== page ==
Accelerated Mobile Pages | What You Need To Know

You might have heard the term AMP (or Accelerated Mobile Pages) a lot lately, especially with the kind of backing that the initiative is getting from the likes of Google.
What exactly is AMP though, and how might it benefit you? We’ll take a closer look at this new technology below…

What Is AMP?

Launched in October 2015, AMP (as described on the official AMP Project website) is:
“an open source initiative that embodies the vision that publishers can create mobile optimised content once and have it load instantly everywhere.”
Essentially, the aim of the project is bring mobile loads speeds right down to the point where content loads almost instantaneously.

How Do AMP Pages Work?

They work in a similar way to standard HTML pages, however the technology that can be utilised on these pages is limited, which drastically improves load speeds. This technology is determined by the open source AMP spec. Once built, content is then loaded in a specific order (top first), which means that above the fold content loads almost instantly as soon as a user requests it. Content is also cached in ‘the cloud’ which is another measure that reduces the length of time that content takes to load. Google provides a cache of AMP pages at no costs to the content producer, although other companies may also build their own cache if desired.

Who Is It For?

Any site can utilise AMP, however at the moment the main benefits seem to be for content publishers. All major UK publications appear to be using AMP already, with more to follow. Examples include:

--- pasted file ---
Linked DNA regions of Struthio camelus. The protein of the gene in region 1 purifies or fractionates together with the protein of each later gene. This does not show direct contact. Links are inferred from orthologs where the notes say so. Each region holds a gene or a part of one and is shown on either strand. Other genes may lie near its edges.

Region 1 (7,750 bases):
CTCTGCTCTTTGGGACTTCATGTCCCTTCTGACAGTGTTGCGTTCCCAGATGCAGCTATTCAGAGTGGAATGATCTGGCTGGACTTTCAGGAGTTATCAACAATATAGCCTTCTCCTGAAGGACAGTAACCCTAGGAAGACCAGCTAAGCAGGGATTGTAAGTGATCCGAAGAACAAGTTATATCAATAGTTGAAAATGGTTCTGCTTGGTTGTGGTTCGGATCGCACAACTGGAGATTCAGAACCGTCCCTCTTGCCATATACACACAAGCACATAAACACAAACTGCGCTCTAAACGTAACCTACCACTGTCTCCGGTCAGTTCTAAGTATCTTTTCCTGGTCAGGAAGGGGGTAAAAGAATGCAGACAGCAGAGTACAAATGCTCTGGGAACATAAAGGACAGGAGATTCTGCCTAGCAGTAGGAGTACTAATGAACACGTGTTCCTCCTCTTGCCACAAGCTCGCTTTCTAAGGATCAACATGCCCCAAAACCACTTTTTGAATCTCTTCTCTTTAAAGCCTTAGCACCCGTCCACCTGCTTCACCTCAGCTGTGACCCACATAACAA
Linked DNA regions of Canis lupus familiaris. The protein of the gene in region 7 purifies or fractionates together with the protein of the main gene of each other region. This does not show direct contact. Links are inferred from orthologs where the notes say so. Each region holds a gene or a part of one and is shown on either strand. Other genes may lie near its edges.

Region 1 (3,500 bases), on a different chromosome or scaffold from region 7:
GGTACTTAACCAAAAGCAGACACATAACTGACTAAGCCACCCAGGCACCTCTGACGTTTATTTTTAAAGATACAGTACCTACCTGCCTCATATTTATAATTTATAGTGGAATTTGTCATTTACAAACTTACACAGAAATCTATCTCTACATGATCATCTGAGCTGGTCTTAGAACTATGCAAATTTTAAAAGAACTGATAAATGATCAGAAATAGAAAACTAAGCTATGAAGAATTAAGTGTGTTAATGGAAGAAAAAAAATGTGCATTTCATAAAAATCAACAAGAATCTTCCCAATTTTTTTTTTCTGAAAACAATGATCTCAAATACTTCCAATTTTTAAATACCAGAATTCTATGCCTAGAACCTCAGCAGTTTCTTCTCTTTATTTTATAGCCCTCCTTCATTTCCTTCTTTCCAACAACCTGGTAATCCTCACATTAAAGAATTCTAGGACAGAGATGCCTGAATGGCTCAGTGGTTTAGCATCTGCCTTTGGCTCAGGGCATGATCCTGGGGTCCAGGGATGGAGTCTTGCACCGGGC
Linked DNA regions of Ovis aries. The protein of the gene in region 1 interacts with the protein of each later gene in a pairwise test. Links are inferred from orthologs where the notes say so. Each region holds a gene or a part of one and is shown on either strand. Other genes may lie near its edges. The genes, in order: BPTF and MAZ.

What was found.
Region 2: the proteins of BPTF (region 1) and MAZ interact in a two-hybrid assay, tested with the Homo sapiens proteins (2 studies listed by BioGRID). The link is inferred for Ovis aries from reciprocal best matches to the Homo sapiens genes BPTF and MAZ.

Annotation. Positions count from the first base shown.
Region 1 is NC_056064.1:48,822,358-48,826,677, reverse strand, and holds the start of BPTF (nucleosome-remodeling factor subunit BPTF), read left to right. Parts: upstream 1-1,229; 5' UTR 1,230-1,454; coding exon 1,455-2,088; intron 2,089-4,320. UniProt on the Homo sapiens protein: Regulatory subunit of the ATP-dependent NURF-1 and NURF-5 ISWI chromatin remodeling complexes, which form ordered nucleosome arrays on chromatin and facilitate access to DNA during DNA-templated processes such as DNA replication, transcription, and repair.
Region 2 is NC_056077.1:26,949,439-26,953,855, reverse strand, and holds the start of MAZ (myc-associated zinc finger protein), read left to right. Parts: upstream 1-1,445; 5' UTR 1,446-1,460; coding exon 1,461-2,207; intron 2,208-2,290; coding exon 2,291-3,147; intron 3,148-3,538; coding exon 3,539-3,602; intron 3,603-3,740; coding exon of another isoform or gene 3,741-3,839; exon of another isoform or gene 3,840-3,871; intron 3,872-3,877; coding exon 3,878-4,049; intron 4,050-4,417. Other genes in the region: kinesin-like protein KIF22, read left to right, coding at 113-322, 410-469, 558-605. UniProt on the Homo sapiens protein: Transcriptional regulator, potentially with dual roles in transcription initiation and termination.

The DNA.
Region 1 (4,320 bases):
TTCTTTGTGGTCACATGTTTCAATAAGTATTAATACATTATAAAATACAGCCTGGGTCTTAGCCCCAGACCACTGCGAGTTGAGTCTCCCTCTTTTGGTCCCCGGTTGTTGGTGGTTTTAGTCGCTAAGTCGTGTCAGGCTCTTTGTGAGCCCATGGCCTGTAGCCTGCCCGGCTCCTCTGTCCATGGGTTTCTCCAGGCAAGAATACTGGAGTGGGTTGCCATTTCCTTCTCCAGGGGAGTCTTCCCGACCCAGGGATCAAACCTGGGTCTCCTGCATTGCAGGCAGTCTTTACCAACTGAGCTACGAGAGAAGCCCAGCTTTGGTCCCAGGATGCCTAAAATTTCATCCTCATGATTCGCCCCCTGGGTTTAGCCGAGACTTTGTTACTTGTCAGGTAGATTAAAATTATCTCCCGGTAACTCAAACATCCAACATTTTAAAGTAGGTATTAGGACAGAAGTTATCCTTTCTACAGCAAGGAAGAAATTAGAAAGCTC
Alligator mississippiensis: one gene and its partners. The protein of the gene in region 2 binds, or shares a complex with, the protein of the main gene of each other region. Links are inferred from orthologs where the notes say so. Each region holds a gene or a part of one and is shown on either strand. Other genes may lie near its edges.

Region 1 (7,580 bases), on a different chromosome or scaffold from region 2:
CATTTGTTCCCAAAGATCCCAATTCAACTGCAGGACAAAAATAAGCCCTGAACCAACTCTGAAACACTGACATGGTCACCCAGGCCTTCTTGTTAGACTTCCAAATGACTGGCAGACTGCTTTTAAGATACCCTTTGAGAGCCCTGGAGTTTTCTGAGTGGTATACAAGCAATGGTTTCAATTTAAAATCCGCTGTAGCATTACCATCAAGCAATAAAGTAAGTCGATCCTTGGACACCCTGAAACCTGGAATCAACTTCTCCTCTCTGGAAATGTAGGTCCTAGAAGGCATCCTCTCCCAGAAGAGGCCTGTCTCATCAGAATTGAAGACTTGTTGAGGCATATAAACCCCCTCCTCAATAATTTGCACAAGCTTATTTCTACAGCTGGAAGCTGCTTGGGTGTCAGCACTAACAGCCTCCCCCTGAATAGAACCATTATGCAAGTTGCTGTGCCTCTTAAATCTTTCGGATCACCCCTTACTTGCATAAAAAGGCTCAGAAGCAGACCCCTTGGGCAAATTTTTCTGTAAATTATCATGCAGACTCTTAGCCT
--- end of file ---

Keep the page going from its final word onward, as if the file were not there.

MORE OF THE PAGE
• BBC
  • Daily Star
  • Daily Express
  • Metro
  • OK!
  • The Financial Times
  • The Independent
  • Trinity Mirror

What Are The Benefits?

At the time of writing, publishers who decide to utilise AMP are gaining the opportunity of having their content shown at the top of the first page of Google for relevant terms, above traditional organic results:
This brings several obvious benefits, including; increased exposure and more traffic. As with any advancement in technology, being an early adopter of this means that you are also staying ahead of competition.
Aside from appearing prominently in search results, user metrics on AMP pages are also likely to be much improved. Things like bounce rate and overall user satisfaction should be positively impacted on sites that are providing content in AMP form.

Are There Any Negatives?

The main drawback of AMP is the limited level of design that is available. Part of the reason these pages load so fast is the ‘stripped-back’ nature of the code, but the lack of support for external style sheets and JavaScript has an obvious impact on the level of design that can be achieved. Interactive elements and advanced styling are things that generally have to be sacrificed when utilising AMP.
If you’re interested in AMP and wish to speak to a member of our team, give us a call on 0800 222 9300 and we’ll be happy to advise.

Written by Alex Wright

Head of Search